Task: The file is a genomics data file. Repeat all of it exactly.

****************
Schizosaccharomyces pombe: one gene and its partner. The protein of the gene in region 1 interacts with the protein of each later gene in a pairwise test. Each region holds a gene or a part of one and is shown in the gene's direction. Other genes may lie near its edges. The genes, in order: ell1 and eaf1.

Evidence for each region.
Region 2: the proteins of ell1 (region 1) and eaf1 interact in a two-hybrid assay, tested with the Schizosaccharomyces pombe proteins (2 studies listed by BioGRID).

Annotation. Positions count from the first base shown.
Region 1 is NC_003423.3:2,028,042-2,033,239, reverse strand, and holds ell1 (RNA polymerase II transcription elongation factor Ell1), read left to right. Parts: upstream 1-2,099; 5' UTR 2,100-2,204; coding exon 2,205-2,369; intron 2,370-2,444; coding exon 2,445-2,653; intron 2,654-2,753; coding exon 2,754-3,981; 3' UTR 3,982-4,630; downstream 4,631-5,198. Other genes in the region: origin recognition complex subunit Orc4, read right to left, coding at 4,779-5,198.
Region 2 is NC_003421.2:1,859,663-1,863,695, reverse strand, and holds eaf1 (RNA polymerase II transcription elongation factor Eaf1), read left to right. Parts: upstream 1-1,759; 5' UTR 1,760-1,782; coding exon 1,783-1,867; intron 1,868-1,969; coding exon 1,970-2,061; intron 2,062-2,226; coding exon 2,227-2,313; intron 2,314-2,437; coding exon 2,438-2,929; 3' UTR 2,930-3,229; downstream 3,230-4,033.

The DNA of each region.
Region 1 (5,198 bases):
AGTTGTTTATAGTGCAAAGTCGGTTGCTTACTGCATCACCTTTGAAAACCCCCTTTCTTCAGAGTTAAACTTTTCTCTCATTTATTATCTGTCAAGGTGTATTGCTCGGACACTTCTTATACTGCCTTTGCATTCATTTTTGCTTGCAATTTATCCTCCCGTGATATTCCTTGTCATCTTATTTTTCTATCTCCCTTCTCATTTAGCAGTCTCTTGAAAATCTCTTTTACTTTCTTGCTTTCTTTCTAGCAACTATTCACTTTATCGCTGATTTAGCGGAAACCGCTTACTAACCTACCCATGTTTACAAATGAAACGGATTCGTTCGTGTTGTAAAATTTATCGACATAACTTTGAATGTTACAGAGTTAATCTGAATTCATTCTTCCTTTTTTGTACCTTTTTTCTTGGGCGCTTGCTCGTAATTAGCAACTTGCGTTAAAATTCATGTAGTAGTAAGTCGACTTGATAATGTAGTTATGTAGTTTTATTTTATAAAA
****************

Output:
Schizosaccharomyces pombe: one gene and its partner. The protein of the gene in region 1 interacts with the protein of each later gene in a pairwise test. Each region holds a gene or a part of one and is shown in the gene's direction. Other genes may lie near its edges. The genes, in order: ell1 and eaf1.

Evidence for each region.
Region 2: the proteins of ell1 (region 1) and eaf1 interact in a two-hybrid assay, tested with the Schizosaccharomyces pombe proteins (2 studies listed by BioGRID).

Annotation. Positions count from the first base shown.
Region 1 is NC_003423.3:2,028,042-2,033,239, reverse strand, and holds ell1 (RNA polymerase II transcription elongation factor Ell1), read left to right. Parts: upstream 1-2,099; 5' UTR 2,100-2,204; coding exon 2,205-2,369; intron 2,370-2,444; coding exon 2,445-2,653; intron 2,654-2,753; coding exon 2,754-3,981; 3' UTR 3,982-4,630; downstream 4,631-5,198. Other genes in the region: origin recognition complex subunit Orc4, read right to left, coding at 4,779-5,198.
Region 2 is NC_003421.2:1,859,663-1,863,695, reverse strand, and holds eaf1 (RNA polymerase II transcription elongation factor Eaf1), read left to right. Parts: upstream 1-1,759; 5' UTR 1,760-1,782; coding exon 1,783-1,867; intron 1,868-1,969; coding exon 1,970-2,061; intron 2,062-2,226; coding exon 2,227-2,313; intron 2,314-2,437; coding exon 2,438-2,929; 3' UTR 2,930-3,229; downstream 3,230-4,033.

The DNA of each region.
Region 1 (5,198 bases):
AGTTGTTTATAGTGCAAAGTCGGTTGCTTACTGCATCACCTTTGAAAACCCCCTTTCTTCAGAGTTAAACTTTTCTCTCATTTATTATCTGTCAAGGTGTATTGCTCGGACACTTCTTATACTGCCTTTGCATTCATTTTTGCTTGCAATTTATCCTCCCGTGATATTCCTTGTCATCTTATTTTTCTATCTCCCTTCTCATTTAGCAGTCTCTTGAAAATCTCTTTTACTTTCTTGCTTTCTTTCTAGCAACTATTCACTTTATCGCTGATTTAGCGGAAACCGCTTACTAACCTACCCATGTTTACAAATGAAACGGATTCGTTCGTGTTGTAAAATTTATCGACATAACTTTGAATGTTACAGAGTTAATCTGAATTCATTCTTCCTTTTTTGTACCTTTTTTCTTGGGCGCTTGCTCGTAATTAGCAACTTGCGTTAAAATTCATGTAGTAGTAAGTCGACTTGATAATGTAGTTATGTAGTTTTATTTTATAAAA